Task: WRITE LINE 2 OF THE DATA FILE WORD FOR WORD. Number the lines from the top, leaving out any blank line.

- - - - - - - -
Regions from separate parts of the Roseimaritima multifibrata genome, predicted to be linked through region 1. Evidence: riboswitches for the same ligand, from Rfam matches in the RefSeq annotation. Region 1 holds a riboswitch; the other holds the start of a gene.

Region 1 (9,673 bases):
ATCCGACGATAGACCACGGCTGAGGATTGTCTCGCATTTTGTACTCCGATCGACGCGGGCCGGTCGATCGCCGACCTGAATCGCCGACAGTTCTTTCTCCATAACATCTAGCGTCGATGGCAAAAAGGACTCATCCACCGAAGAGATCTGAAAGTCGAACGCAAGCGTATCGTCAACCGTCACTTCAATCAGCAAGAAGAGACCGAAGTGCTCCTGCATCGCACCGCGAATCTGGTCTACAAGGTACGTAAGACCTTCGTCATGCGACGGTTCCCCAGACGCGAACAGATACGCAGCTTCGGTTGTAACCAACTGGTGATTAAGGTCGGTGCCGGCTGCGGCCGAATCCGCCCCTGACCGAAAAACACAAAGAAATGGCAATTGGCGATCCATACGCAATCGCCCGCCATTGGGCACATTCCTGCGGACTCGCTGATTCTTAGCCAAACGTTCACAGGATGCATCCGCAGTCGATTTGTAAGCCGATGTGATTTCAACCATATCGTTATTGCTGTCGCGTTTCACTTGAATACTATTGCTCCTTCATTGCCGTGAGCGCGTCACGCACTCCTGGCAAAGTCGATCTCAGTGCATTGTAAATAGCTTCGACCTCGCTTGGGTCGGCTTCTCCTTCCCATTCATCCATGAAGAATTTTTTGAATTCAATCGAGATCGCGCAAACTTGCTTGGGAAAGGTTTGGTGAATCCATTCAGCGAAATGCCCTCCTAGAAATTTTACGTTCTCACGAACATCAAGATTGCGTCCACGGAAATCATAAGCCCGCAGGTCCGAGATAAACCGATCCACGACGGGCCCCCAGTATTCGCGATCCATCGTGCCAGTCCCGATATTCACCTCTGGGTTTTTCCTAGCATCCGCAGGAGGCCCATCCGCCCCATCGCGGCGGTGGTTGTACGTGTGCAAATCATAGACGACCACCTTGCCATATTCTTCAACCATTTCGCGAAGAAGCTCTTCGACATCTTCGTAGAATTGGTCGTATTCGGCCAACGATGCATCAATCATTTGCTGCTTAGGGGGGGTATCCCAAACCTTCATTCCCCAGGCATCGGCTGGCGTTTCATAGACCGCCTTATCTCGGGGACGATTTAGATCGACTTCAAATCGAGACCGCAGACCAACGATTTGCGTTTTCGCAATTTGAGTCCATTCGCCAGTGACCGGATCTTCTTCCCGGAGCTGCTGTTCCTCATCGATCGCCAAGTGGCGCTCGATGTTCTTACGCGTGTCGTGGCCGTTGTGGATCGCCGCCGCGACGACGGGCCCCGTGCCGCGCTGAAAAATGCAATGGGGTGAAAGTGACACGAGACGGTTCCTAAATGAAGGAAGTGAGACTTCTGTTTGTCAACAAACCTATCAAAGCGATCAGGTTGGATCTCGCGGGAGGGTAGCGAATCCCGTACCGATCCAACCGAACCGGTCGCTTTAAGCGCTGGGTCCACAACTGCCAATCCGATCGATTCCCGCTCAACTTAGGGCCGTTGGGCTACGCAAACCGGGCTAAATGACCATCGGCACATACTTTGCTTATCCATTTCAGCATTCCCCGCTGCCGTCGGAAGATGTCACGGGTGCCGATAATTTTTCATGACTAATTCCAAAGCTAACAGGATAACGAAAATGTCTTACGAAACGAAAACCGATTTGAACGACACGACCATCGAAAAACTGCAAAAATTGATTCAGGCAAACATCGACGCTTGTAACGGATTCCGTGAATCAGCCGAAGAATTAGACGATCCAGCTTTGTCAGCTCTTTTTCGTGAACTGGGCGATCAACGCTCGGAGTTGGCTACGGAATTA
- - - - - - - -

Region 1 (9,673 bases):